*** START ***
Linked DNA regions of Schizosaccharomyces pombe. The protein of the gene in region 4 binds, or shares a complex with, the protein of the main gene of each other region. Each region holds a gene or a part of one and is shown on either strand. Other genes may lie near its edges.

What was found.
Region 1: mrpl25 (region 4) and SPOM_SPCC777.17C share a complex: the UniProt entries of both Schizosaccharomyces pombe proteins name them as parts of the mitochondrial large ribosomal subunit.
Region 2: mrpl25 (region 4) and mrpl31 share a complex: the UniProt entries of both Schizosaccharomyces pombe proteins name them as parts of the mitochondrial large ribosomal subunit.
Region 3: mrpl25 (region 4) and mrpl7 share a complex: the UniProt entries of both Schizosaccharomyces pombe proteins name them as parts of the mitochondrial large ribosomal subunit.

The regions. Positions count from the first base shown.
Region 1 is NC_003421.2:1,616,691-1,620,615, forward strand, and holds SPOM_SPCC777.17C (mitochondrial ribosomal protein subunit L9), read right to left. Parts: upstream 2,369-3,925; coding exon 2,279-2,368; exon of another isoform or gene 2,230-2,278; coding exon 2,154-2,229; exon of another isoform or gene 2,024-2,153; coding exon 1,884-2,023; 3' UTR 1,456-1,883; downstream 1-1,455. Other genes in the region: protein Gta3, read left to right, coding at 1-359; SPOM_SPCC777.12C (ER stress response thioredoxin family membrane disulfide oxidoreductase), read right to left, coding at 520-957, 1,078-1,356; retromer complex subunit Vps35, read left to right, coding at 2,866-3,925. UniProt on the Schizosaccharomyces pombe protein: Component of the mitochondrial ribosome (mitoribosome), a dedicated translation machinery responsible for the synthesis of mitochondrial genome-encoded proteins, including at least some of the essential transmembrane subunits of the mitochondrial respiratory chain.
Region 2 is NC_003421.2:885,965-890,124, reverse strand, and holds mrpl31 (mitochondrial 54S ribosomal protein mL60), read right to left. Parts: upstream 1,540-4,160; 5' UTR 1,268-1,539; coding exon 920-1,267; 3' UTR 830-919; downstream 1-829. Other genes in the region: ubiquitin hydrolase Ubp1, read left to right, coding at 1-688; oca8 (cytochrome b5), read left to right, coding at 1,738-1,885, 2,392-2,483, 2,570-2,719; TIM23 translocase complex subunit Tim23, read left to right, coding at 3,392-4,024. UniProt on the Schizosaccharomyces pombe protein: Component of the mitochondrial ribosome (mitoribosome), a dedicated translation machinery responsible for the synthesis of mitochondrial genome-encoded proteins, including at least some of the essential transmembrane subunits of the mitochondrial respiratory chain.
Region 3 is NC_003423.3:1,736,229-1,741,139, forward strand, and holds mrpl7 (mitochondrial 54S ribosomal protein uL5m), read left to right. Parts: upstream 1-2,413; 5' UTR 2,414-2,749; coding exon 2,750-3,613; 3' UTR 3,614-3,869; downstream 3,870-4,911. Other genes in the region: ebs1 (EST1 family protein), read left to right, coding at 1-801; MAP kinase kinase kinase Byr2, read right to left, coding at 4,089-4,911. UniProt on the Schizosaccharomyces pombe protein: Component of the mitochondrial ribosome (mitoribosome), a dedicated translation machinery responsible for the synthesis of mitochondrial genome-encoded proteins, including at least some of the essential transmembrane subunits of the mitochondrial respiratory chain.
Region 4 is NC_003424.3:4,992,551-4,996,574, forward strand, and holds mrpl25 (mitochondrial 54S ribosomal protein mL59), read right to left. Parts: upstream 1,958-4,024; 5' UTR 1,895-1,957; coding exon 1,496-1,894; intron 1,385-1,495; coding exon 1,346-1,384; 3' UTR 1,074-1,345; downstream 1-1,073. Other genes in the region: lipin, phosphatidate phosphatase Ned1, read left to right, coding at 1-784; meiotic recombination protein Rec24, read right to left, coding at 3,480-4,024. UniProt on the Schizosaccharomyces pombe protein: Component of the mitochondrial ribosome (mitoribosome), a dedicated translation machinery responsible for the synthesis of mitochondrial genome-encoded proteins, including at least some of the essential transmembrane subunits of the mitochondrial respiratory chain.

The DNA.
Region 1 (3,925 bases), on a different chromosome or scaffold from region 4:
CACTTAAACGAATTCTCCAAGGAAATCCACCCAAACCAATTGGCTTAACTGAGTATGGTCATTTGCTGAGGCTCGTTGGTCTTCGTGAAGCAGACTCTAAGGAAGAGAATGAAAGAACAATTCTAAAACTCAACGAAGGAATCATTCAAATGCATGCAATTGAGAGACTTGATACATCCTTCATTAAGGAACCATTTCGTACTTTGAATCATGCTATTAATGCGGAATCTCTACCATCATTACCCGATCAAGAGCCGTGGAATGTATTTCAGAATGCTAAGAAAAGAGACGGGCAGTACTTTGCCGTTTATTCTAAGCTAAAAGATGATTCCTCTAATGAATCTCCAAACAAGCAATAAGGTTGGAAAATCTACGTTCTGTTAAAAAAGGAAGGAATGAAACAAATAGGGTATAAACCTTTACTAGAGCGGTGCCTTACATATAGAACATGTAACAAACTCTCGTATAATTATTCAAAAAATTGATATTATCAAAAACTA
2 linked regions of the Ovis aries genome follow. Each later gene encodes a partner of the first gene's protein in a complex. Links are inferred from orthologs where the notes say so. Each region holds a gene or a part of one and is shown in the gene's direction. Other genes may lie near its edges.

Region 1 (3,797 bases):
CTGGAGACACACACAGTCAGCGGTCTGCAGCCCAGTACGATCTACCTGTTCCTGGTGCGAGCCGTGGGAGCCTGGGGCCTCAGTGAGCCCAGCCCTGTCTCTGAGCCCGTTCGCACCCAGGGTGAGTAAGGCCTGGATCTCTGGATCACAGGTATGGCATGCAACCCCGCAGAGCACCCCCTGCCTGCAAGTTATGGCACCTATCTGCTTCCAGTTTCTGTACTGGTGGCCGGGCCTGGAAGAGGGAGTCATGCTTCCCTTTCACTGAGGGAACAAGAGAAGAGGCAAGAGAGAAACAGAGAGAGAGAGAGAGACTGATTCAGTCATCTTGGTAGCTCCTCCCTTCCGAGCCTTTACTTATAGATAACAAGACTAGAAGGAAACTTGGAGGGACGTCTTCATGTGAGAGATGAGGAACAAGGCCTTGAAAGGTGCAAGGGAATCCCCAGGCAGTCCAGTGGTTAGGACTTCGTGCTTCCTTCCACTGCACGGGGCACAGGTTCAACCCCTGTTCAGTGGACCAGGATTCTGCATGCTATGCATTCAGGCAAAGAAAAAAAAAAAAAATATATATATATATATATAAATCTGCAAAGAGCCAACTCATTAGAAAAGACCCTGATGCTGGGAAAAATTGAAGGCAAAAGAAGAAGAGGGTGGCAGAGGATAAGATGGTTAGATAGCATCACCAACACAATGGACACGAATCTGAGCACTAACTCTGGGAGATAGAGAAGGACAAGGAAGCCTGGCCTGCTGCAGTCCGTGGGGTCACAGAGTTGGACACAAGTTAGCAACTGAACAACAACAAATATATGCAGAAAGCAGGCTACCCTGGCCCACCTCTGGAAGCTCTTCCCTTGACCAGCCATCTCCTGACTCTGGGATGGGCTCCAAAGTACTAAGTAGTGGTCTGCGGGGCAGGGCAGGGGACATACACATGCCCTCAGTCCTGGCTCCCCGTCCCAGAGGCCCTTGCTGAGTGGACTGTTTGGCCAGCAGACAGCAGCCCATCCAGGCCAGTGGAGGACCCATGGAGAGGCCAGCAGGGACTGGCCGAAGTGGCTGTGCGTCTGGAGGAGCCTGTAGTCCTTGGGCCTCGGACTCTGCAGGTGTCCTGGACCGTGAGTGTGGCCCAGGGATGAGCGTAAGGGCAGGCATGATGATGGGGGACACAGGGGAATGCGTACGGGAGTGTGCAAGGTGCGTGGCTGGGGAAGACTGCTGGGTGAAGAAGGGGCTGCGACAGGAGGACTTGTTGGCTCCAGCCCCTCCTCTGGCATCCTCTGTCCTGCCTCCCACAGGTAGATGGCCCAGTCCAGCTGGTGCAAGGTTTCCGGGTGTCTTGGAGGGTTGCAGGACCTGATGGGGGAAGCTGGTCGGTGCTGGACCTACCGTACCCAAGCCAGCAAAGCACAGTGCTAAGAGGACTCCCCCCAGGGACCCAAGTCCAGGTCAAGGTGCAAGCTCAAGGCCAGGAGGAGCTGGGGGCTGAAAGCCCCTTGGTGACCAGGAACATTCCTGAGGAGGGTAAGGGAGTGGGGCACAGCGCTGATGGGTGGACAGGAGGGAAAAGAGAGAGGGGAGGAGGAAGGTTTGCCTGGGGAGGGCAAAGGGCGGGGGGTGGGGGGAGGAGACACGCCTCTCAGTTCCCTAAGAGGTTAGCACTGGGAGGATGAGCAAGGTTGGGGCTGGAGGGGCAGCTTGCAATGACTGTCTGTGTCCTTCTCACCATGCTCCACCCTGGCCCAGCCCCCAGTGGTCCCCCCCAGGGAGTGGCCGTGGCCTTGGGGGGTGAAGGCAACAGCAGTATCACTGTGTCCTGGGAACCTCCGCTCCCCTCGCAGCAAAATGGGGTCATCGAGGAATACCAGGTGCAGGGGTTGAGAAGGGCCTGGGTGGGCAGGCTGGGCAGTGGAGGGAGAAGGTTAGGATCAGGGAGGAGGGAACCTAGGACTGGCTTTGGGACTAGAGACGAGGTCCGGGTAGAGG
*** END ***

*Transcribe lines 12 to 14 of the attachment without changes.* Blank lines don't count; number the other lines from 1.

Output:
Region 1 (3,925 bases), on a different chromosome or scaffold from region 4:
CACTTAAACGAATTCTCCAAGGAAATCCACCCAAACCAATTGGCTTAACTGAGTATGGTCATTTGCTGAGGCTCGTTGGTCTTCGTGAAGCAGACTCTAAGGAAGAGAATGAAAGAACAATTCTAAAACTCAACGAAGGAATCATTCAAATGCATGCAATTGAGAGACTTGATACATCCTTCATTAAGGAACCATTTCGTACTTTGAATCATGCTATTAATGCGGAATCTCTACCATCATTACCCGATCAAGAGCCGTGGAATGTATTTCAGAATGCTAAGAAAAGAGACGGGCAGTACTTTGCCGTTTATTCTAAGCTAAAAGATGATTCCTCTAATGAATCTCCAAACAAGCAATAAGGTTGGAAAATCTACGTTCTGTTAAAAAAGGAAGGAATGAAACAAATAGGGTATAAACCTTTACTAGAGCGGTGCCTTACATATAGAACATGTAACAAACTCTCGTATAATTATTCAAAAAATTGATATTATCAAAAACTA
2 linked regions of the Ovis aries genome follow. Each later gene encodes a partner of the first gene's protein in a complex. Links are inferred from orthologs where the notes say so. Each region holds a gene or a part of one and is shown in the gene's direction. Other genes may lie near its edges.